One of the key critiques of the study is that the researchers didn’t log in. That is to say that they could not experience the full impact of the algorithm as it impacts their findings.
As Becca Lewis suggests, is the problem with measuring radicalisation of YouTube associated with methodology? This reminds me of some of the discussions associated with social media and teens. The examples I have read ‘How YouTube Radicalized Brazil‘ and ‘The Making of a YouTube Radical‘ are anecdotal. I assume this is why Arvind Narayanan says that we do not have the vocabulary to make sense of complexities generated via algorithms.
Also, in regards to Kate Eichhorn’s post about the book):(and the subsequent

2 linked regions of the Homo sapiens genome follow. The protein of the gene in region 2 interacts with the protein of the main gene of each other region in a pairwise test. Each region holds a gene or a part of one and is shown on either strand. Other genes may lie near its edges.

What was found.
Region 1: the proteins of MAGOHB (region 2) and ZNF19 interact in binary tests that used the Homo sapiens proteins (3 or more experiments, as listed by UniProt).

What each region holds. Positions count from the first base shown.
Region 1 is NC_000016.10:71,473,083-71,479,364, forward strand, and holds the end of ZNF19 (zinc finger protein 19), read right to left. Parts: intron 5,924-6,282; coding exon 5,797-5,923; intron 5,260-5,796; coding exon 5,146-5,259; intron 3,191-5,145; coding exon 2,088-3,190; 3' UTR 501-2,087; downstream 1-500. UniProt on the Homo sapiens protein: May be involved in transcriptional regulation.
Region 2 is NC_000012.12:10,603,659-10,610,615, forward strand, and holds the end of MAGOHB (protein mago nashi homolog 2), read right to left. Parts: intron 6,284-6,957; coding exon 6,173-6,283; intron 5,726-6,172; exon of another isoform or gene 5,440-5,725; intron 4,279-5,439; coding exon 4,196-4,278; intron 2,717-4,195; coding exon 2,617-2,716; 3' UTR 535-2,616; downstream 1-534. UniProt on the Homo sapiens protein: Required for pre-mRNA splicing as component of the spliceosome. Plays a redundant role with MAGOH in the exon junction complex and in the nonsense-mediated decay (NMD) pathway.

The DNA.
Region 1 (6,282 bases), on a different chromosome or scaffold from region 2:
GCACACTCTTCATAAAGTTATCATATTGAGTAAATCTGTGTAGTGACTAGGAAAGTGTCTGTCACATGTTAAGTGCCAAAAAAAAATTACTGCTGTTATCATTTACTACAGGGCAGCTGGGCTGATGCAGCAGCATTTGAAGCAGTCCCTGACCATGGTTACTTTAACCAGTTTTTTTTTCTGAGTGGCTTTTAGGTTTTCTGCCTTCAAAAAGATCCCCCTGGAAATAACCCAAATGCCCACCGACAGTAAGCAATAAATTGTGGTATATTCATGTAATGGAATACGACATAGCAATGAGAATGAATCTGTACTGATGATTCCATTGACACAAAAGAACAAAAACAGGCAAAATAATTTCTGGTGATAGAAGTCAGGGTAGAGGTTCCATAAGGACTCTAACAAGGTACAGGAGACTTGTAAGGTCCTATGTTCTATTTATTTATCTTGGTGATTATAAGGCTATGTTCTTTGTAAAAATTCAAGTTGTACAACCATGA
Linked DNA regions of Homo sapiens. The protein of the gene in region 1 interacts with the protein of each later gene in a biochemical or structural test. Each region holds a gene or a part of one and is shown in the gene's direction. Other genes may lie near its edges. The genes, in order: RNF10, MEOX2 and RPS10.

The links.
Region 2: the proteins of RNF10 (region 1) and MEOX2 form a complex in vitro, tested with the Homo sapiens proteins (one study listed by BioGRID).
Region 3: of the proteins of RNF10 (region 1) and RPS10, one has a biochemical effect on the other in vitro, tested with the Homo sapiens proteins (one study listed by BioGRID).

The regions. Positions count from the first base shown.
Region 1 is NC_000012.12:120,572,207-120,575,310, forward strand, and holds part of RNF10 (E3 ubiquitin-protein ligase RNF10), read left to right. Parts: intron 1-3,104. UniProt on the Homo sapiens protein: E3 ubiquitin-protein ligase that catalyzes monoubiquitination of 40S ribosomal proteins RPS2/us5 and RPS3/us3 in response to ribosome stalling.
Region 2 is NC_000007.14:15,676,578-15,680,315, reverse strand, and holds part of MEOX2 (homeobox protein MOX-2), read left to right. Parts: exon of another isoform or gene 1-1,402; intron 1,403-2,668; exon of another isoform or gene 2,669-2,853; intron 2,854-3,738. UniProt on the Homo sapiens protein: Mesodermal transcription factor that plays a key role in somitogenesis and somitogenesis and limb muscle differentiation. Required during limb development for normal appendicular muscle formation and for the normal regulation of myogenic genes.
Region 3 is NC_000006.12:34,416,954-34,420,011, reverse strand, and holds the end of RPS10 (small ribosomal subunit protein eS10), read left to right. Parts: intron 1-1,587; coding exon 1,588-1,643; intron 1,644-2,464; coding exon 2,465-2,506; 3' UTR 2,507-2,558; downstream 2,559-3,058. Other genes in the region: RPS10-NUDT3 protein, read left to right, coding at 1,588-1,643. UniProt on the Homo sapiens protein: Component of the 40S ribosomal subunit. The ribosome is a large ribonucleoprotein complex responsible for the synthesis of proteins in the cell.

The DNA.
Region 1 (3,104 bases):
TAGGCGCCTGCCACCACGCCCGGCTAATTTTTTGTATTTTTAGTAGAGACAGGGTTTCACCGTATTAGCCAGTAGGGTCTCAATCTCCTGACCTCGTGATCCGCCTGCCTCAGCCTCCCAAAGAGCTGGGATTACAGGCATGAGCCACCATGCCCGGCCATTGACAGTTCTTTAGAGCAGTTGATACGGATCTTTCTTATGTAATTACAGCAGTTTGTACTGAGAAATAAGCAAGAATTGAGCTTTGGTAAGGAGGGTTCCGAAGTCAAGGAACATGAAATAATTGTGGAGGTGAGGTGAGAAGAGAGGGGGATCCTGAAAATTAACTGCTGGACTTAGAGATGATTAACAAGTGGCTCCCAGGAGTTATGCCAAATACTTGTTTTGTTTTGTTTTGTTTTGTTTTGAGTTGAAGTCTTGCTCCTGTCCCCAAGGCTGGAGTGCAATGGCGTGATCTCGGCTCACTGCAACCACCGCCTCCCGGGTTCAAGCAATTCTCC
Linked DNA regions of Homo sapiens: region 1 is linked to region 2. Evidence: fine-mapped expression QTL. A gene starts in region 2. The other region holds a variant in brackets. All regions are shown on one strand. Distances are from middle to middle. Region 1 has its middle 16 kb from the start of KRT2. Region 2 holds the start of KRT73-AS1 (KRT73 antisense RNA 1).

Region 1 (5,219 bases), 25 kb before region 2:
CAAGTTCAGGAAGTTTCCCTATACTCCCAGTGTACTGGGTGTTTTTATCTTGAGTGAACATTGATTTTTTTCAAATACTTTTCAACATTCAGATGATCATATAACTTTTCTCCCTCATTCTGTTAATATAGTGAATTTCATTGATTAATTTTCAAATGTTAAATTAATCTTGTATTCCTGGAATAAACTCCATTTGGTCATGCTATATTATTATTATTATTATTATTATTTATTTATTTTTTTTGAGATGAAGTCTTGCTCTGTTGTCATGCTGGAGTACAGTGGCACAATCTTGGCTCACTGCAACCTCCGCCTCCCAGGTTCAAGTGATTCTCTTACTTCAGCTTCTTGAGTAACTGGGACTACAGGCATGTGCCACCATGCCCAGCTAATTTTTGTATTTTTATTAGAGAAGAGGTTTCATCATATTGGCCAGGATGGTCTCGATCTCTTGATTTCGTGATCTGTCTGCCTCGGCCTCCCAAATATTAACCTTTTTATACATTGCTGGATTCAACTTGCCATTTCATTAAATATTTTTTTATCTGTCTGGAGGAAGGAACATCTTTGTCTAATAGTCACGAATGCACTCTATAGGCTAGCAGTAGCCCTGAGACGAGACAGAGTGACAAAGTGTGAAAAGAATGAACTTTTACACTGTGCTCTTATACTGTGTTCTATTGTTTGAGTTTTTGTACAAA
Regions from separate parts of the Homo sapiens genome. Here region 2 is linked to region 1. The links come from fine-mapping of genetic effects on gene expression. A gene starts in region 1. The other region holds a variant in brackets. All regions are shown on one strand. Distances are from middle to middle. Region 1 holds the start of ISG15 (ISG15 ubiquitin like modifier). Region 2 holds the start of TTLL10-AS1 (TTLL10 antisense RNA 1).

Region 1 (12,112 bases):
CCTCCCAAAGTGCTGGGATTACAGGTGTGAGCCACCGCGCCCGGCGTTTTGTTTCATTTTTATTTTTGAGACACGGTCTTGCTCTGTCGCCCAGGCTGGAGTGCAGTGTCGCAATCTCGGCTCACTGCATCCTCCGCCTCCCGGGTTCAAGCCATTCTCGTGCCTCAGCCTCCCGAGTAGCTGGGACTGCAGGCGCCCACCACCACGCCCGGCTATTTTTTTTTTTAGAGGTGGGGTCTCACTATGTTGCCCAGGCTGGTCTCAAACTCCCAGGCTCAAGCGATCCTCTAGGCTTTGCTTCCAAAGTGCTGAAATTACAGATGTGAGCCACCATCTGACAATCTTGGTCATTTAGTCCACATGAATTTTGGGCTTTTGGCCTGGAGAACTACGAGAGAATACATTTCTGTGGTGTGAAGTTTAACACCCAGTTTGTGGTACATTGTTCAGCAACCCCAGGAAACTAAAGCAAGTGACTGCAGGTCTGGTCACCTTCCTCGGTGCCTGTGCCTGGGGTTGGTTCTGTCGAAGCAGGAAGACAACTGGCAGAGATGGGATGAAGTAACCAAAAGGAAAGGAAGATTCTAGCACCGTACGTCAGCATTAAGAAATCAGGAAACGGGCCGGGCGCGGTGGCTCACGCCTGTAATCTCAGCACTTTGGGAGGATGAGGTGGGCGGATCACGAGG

Kate Eichhorn, an Associate Professor of Culture and Media at The New School suggests that people are now forming their identities online from an early age, and in the process are creating a permanent record that’s impossible to delete.
I am reminded of a post from Katia Hildebrandt and Alec Couros from a few years ago in which they suggest that in a world where there is digital record for everything somewhere then we need to learn to consider intent, context, and circumstance when considering different artefacts that may be dredged up.